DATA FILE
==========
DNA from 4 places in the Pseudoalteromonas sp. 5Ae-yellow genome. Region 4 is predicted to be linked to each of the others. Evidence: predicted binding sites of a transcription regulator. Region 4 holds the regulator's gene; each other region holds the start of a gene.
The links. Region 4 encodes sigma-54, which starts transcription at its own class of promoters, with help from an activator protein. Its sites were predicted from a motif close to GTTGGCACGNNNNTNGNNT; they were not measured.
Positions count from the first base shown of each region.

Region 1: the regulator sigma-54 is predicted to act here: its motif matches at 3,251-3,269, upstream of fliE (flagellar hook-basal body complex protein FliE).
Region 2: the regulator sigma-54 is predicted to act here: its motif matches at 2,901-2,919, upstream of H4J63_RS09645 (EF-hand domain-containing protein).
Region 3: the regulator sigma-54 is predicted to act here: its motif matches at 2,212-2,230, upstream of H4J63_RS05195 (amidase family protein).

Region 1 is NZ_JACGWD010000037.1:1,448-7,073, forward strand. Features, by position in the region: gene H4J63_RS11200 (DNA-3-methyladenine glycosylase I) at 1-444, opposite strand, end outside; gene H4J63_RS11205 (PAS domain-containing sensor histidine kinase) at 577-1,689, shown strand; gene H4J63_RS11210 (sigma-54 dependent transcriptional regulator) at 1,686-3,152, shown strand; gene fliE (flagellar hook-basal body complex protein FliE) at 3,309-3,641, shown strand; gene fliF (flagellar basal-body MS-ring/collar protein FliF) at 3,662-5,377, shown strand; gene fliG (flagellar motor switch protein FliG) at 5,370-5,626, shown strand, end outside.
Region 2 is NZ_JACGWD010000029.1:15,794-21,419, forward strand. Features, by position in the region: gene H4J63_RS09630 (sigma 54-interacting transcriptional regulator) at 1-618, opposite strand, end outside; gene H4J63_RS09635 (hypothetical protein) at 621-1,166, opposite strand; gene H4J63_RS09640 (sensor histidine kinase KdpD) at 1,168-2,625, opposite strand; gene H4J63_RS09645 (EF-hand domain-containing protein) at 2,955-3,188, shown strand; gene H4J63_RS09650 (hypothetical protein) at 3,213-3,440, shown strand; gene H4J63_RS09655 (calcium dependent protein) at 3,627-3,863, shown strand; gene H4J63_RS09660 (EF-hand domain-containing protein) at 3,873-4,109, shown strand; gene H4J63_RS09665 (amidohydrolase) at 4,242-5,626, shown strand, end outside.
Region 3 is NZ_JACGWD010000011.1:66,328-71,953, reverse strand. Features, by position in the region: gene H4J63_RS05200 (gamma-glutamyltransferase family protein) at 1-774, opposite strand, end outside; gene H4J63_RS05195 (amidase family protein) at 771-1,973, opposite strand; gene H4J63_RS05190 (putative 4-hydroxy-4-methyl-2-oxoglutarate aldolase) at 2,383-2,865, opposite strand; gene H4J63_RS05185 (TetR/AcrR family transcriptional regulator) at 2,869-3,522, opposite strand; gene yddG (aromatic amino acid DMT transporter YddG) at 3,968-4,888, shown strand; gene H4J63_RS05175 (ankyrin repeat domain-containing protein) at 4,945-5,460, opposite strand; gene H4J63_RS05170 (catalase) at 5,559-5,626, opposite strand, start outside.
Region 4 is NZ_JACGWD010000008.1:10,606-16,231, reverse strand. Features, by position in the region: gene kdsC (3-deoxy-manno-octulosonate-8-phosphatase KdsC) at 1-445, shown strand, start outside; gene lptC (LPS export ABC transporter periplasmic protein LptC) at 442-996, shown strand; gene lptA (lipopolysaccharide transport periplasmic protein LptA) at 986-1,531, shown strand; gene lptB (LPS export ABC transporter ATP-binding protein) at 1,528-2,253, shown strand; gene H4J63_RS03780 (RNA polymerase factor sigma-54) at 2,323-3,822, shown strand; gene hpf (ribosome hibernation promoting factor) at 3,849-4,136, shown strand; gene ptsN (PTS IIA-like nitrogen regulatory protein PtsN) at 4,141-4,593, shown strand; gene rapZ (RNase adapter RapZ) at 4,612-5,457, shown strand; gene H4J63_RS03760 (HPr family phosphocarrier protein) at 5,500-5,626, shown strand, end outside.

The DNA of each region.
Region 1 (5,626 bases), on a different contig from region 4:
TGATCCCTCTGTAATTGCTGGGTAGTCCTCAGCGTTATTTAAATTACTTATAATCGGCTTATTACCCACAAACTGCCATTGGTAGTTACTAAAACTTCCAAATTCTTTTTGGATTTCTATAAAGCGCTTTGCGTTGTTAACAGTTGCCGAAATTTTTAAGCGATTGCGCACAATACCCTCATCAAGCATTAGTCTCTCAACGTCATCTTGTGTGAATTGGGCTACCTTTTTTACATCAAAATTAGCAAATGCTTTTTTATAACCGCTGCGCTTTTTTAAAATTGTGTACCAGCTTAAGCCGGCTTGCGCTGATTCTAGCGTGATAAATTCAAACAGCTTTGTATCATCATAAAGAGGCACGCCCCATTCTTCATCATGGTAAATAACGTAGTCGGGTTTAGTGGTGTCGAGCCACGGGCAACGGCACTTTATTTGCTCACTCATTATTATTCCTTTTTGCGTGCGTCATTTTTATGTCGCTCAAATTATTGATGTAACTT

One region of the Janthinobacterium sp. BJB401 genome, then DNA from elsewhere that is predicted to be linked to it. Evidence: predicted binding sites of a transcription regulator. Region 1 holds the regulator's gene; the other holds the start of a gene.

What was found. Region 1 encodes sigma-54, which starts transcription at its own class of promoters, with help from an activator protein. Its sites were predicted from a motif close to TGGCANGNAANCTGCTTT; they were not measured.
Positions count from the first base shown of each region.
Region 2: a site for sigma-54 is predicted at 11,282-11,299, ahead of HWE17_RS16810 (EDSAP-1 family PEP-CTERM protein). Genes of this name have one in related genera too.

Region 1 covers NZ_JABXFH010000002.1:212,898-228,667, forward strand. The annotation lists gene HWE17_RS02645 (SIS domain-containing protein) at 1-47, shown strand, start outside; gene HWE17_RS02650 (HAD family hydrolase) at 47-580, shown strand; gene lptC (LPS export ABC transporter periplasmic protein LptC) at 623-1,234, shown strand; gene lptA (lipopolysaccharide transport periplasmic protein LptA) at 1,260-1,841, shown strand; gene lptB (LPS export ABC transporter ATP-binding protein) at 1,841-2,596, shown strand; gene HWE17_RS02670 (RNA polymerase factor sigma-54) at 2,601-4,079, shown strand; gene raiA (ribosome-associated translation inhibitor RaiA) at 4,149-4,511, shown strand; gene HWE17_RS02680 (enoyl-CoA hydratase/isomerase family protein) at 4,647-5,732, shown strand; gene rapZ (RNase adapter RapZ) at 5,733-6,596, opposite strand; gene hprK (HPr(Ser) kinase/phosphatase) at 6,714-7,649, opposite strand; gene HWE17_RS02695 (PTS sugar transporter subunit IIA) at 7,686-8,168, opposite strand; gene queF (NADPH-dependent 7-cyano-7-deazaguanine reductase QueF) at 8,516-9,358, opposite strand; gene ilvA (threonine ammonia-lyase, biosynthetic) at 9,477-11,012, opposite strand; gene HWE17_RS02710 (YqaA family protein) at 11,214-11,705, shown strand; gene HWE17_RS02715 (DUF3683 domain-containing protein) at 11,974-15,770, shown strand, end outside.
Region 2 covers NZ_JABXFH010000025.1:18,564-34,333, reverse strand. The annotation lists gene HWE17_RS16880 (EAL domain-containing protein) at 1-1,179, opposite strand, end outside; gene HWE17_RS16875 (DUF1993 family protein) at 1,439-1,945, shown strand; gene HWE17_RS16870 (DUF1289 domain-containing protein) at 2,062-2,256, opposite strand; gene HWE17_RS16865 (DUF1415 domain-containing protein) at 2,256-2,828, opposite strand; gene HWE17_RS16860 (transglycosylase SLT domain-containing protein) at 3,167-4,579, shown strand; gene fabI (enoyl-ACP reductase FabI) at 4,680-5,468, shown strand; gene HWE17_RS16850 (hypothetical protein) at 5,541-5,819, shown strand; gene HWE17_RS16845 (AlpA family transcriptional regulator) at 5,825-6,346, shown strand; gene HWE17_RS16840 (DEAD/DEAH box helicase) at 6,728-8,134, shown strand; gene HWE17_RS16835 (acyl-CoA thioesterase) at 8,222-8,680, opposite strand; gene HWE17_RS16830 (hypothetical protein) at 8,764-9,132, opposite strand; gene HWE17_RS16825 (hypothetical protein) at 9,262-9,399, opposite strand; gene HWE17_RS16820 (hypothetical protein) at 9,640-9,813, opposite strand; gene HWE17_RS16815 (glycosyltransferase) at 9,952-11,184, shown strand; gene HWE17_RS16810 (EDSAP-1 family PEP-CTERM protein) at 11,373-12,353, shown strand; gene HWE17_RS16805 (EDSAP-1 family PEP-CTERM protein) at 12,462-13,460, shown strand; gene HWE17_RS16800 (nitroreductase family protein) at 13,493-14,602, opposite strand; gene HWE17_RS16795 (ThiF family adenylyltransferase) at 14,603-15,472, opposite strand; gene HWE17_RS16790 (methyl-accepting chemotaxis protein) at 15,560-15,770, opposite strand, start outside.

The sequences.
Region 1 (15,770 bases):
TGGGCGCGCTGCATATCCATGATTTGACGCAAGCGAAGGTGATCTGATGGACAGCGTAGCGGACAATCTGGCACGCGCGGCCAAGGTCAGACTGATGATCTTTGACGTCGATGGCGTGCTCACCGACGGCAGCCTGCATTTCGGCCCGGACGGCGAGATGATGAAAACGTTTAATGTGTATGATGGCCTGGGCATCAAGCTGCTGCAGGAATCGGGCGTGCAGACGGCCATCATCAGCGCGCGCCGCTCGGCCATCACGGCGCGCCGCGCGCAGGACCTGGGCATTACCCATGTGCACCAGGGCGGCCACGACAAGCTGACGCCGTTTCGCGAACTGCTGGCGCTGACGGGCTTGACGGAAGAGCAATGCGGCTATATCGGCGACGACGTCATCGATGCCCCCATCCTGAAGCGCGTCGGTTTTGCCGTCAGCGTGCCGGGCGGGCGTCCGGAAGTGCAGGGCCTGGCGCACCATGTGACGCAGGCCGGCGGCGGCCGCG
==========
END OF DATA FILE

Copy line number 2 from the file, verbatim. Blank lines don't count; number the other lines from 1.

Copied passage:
The links. Region 4 encodes sigma-54, which starts transcription at its own class of promoters, with help from an activator protein. Its sites were predicted from a motif close to GTTGGCACGNNNNTNGNNT; they were not measured.